Easter is right around the corner and a lot of parents are busy planning this year's Easter egg hunt. Many families or neighborhoods will plan egg hunts in the backyard where there is plenty of green hiding space. However, not only is there more space in the backyard, but in many cases there is also a swimming pool. Swimming pool safety during Easter egg hunts is crucial.
Mustard or yellow algae is a rare form of pool algae that is more common in warmer southern states, but that doesn't mean your pool won't be infected. It's important, that if you spot signs of mustard algae, to act quickly and get rid of it.
Good Housekeeping tested alarms and gates to childproof your pool
Before uncovering your backyard pool, consider this: Drowning is the second-leading cause of unintentional injury-related death for kids 14 and younger. An unsupervised child can slip into a pool without a sound or a splash, and in less than two minutes underwater, he can lose consciousness.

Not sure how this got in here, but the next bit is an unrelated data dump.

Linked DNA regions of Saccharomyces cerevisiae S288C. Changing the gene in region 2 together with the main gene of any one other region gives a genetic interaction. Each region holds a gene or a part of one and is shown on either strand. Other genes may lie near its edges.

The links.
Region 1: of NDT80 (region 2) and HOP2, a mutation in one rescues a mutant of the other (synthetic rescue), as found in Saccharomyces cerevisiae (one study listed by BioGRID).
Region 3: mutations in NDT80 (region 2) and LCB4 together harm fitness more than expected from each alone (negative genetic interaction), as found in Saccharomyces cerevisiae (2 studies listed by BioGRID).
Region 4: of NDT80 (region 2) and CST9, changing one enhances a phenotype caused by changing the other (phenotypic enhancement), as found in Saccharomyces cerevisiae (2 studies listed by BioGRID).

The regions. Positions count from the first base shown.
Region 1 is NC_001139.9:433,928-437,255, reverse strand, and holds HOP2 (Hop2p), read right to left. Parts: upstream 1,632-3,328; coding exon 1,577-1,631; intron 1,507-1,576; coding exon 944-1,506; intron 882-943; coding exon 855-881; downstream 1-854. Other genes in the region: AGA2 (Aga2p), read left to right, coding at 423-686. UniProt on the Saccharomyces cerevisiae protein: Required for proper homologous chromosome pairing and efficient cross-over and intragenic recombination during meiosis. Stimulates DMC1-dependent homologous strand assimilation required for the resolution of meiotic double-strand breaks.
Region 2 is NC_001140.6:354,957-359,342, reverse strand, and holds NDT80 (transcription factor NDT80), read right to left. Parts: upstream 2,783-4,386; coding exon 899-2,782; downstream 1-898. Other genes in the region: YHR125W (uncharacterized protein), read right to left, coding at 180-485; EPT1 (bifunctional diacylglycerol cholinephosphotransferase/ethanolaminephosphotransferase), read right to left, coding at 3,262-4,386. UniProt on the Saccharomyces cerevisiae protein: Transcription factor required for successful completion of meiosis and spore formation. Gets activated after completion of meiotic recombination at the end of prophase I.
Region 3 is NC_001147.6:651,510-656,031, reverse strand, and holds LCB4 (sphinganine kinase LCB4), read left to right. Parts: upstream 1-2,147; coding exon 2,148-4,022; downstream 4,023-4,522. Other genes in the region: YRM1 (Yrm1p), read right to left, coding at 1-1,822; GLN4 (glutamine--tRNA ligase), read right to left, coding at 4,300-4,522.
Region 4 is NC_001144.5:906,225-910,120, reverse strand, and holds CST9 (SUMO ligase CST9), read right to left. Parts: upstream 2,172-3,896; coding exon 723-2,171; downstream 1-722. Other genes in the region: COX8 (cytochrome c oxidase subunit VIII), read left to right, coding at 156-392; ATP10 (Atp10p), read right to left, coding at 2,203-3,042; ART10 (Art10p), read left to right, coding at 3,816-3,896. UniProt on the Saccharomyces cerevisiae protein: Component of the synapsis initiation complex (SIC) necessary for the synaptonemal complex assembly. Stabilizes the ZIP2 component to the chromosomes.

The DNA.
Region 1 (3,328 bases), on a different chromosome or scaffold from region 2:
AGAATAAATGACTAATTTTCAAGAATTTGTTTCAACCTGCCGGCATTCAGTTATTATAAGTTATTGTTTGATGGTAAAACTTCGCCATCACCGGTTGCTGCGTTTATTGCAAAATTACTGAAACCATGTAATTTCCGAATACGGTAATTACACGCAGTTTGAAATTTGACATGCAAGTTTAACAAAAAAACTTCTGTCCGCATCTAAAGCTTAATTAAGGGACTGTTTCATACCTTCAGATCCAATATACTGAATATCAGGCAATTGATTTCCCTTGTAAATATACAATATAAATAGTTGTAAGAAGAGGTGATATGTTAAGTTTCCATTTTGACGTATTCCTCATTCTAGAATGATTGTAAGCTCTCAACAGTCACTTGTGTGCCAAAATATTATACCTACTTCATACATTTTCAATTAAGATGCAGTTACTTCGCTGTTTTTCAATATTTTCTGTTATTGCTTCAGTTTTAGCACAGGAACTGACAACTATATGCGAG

Alarms can alert parents to emergencies before it's too late. In fact, some states even have legislation requiring them. (Learn more about pool safety legislation.) The Good Housekeeping Research Institute tested seven pool alarms (they tell you when the water is disturbed) and six gate alarms (installed on a barrier around your pool, they sound when the gate is opened).
"We recommend using both pool and gate alarms. The more layers of protection, the better," says Todd Kent, GHRI's senior test engineer. "Effective alarms are not lifesaving devices, but they can alert parents to an accident, giving them time to act."
In addition to the pool and gate alarms, GHRI tested a personal immersion detector (i.e., wristband alarm). Here's how all the alarms fared.